Swift et al v. Nebraska Family Cooperative et al
MEMORANDUM AND ORDER - All claims alleged against the State of Nebraska are dismissed without prejudice, and it shall no longer be a party to this action. On the court's own motion, the court will give Plaintiffs 30 days in which to file an Amen ded Complaint that states a claim on which relief may be granted against the remaining Defendants. Failure to file an Amended Complaint within 30 days will result in the court dismissing this case without further notice to Plaintiffs. The clerk of the court is directed to set the following pro se case management deadline: November 20, 2017: check for amended complaint. Ordered by Senior Judge Richard G. Kopf. (Copy mailed to pro se party) (KLF)
IN THE UNITED STATES DISTRICT COURT
FOR THE DISTRICT OF NEBRASKA
CHARLES SWIFT and
NEBRASKA FAMILY COOPERATIVE,
STATE OF NEBRASKA, and
ALL UNKNOWN JANE & JOHN DOE
Plaintiffs, Charles and Arnetta Swift, filed their Complaint (Filing No. 1) on
October 5, 2017, and have since been granted leave to proceed in forma pauperis
(Filing No. 5). The court now conducts an initial review of Plaintiffs’ Complaint to
determine whether summary dismissal is appropriate under 28 U.S.C. § 1915(e)(2).
I. SUMMARY OF COMPLAINT
Plaintiffs allege their minor child was assaulted by another minor in a foster
care setting. Plaintiffs seek to recover $100 million in damages from Nebraska Family
Cooperative (“NFC”), the State of Nebraska, and unknown “operatives.”
II. LEGAL STANDARDS ON INITIAL REVIEW
The court is required to review in forma pauperis complaints to determine
whether summary dismissal is appropriate. See 28 U.S.C. § 1915(e). The court must
dismiss a complaint or any portion of it that states a frivolous or malicious claim, that
fails to state a claim upon which relief may be granted, or that seeks monetary relief
from a defendant who is immune from such relief. 28 U.S.C. § 1915(e)(2)(B).
Pro se plaintiffs must set forth enough factual allegations to “nudge their
claims across the line from conceivable to plausible,” or “their complaint must be
dismissed.” Bell Atlantic Corp. v. Twombly, 550 U.S. 544, 569-70 (2007); see also
Ashcroft v. Iqbal, 556 U.S. 662, 678 (2009) (“A claim has facial plausibility when the
plaintiff pleads factual content that allows the court to draw the reasonable inference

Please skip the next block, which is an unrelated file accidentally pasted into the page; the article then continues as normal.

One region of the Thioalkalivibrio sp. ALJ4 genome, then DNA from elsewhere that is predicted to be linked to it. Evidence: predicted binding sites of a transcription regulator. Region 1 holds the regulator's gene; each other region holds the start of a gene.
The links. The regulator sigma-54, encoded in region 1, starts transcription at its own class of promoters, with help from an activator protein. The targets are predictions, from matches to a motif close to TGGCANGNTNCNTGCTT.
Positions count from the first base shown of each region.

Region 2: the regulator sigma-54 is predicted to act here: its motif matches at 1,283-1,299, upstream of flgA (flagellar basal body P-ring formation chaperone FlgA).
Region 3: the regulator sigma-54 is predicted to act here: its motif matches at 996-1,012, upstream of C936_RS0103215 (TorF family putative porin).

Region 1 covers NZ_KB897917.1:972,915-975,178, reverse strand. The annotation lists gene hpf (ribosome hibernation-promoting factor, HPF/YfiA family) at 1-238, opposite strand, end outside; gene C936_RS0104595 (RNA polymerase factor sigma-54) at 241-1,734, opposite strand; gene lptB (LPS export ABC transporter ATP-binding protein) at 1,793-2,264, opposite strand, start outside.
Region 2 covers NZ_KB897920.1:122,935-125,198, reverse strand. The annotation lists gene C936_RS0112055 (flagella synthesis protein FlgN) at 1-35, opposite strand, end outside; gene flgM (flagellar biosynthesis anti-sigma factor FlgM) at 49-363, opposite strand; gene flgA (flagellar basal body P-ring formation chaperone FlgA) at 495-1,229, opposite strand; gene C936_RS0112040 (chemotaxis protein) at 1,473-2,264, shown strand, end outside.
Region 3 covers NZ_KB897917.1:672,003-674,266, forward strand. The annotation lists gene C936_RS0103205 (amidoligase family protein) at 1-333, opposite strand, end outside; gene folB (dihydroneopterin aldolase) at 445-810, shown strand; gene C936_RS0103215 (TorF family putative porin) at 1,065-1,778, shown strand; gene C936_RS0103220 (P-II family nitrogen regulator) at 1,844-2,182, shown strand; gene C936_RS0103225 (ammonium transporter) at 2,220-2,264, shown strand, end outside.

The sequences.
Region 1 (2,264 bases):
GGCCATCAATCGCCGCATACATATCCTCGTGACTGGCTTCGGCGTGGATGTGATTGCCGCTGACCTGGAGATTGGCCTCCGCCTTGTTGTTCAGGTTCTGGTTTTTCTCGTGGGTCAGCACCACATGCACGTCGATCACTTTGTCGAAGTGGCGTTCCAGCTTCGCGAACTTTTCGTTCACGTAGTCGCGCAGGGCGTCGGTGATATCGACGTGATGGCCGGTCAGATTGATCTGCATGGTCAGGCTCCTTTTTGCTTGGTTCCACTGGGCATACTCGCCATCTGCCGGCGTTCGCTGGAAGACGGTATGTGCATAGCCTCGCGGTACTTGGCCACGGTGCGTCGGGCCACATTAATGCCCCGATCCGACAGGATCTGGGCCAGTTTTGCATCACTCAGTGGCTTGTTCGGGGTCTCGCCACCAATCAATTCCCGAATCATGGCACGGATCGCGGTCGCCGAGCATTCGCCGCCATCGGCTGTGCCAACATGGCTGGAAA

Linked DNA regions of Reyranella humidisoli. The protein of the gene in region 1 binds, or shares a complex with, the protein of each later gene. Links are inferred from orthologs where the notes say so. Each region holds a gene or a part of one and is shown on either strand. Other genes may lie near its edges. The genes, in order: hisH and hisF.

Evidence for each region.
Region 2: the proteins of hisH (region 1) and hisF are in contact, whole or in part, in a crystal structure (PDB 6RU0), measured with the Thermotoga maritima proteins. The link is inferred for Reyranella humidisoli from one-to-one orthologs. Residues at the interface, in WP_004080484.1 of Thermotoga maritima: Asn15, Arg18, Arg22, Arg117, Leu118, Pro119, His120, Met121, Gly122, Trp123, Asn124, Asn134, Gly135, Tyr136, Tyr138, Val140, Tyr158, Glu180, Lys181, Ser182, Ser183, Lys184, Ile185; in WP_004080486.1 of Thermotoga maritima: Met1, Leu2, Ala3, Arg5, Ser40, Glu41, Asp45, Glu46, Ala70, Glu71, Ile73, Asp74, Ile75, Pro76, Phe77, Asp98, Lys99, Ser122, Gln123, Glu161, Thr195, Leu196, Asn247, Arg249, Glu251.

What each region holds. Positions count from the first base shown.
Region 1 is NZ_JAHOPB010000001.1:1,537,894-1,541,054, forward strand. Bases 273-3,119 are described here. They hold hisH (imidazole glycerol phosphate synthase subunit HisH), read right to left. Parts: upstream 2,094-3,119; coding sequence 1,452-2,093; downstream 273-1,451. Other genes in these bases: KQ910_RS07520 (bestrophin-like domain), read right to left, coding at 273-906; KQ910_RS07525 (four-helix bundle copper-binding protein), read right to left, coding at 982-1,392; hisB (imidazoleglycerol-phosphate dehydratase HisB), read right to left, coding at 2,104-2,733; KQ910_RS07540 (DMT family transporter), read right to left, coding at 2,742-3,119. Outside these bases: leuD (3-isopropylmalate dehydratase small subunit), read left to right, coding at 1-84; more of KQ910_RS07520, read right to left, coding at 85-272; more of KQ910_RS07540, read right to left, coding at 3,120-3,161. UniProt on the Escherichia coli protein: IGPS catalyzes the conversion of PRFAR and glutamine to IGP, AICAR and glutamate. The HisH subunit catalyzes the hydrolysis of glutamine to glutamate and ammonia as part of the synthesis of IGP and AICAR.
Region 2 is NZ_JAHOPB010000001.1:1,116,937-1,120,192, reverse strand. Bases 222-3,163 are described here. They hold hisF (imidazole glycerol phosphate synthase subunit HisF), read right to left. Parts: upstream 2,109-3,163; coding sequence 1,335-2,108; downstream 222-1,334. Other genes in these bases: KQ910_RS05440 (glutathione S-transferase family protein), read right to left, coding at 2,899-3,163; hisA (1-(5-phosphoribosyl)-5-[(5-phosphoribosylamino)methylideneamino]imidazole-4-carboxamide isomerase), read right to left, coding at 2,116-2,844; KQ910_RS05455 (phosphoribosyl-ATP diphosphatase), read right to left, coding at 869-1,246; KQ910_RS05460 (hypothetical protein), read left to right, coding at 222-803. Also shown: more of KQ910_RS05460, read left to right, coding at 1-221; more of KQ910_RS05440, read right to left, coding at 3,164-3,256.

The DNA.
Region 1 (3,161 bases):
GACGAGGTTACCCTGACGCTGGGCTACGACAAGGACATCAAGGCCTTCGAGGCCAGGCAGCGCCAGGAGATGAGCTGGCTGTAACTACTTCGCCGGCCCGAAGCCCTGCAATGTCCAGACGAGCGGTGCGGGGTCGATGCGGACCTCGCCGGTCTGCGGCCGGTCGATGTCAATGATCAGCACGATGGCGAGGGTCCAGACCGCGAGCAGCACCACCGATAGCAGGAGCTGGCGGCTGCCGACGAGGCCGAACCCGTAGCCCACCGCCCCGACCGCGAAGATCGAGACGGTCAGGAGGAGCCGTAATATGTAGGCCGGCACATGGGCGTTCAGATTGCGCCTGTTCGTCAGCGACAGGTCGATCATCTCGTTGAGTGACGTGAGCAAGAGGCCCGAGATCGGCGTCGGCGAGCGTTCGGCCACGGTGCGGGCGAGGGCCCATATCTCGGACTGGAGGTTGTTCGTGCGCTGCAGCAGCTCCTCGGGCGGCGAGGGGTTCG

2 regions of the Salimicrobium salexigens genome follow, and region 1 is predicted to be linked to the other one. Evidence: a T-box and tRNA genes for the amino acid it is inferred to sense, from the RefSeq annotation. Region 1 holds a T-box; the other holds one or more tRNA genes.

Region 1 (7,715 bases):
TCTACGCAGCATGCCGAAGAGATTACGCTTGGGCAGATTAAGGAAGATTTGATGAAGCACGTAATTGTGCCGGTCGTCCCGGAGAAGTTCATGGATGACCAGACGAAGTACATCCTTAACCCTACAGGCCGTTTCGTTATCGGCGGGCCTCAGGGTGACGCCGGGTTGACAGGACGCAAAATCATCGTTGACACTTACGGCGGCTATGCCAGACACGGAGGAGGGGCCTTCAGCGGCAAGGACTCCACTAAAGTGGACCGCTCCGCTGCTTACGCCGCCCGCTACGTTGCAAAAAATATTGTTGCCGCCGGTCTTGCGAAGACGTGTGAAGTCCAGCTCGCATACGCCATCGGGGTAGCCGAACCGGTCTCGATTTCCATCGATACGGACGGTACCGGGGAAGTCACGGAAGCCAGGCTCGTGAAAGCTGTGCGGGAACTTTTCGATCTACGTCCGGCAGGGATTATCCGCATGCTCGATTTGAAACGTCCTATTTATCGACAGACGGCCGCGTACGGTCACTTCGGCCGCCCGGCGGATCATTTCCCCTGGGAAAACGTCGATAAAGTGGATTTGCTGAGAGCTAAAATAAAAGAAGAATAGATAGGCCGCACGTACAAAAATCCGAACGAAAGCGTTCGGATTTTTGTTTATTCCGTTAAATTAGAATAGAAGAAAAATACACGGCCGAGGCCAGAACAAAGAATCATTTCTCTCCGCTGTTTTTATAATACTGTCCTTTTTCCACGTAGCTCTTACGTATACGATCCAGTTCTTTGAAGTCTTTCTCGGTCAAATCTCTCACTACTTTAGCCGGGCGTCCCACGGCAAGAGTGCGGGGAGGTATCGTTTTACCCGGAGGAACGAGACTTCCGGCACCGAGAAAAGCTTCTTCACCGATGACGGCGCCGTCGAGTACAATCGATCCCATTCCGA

that the defendant is liable for the misconduct alleged.”).
“The essential function of a complaint under the Federal Rules of Civil
Procedure is to give the opposing party ‘fair notice of the nature and basis or grounds
for a claim, and a general indication of the type of litigation involved.’” Topchian v.
JPMorgan Chase Bank, N.A., 760 F.3d 843, 848 (8th Cir. 2014) (quoting Hopkins v.
Saunders, 199 F.3d 968, 973 (8th Cir. 1999)). However, “[a] pro se complaint must
be liberally construed, and pro se litigants are held to a lesser pleading standard than
other parties.” Topchian, 760 F.3d at 849 (internal quotation marks and citations
Plaintiffs indicate their action is filed pursuant to 42 U.S.C. § 1983, which
provides a cause of action for “the deprivation of any rights, privileges, or immunities
secured by the Constitution and laws” of the United States. As will be discussed
below, there are several problems with Plaintiffs’ Complaint.
A. Eleventh Amendment Immunity
The State of Nebraska is immune from suit in federal court in an action brought
under 42 U.S.C. § 1983. See Will v. Mich. Dep’t of State Police, 491 U.S. 58, 65-66
(1989) ( “[A] State is not a ‘person’ within the meaning of § 1983 ... The Eleventh
Amendment bars ... suits [against States for alleged deprivations of civil liberties]
unless the State has waived its immunity.”). This action for damages can only proceed
against NFC and persons who are sued in their individual capacities (as opposed to
their official capacities, which would be equivalent to suing the State). Importantly,
Plaintiffs will need to allege and prove that NFC and any other Defendants were
acting under color of state law. See West v. Atkins, 487 U.S. 42, 49 (1988) (“The
traditional definition of acting under color of state law requires that the defendant in
a § 1983 action have exercised power ‘possessed by virtue of state law and made
possible only because the wrongdoer is clothed with the authority of state law.’”).
B. Plaintiffs’ Standing
Plaintiffs do not allege that they were deprived of any rights, privileges or
immunities, or were injured in any way. It appears Plaintiffs are instead claiming that
their minor child’s constitutional rights were violated. “[P]arents lack standing to
bring individual claims under § 1983 based solely upon deprivation of a child’s
constitutional rights.” Phillips ex rel. Green v. City of New York, 453 F. Supp. 2d 690,
734 (S.D.N.Y. 2006). Plaintiffs might be able to sue in a representative capacity as the
child’s legal guardians. See Fed. R. Civ. P. 17(a)(1)(C) (“The following may sue in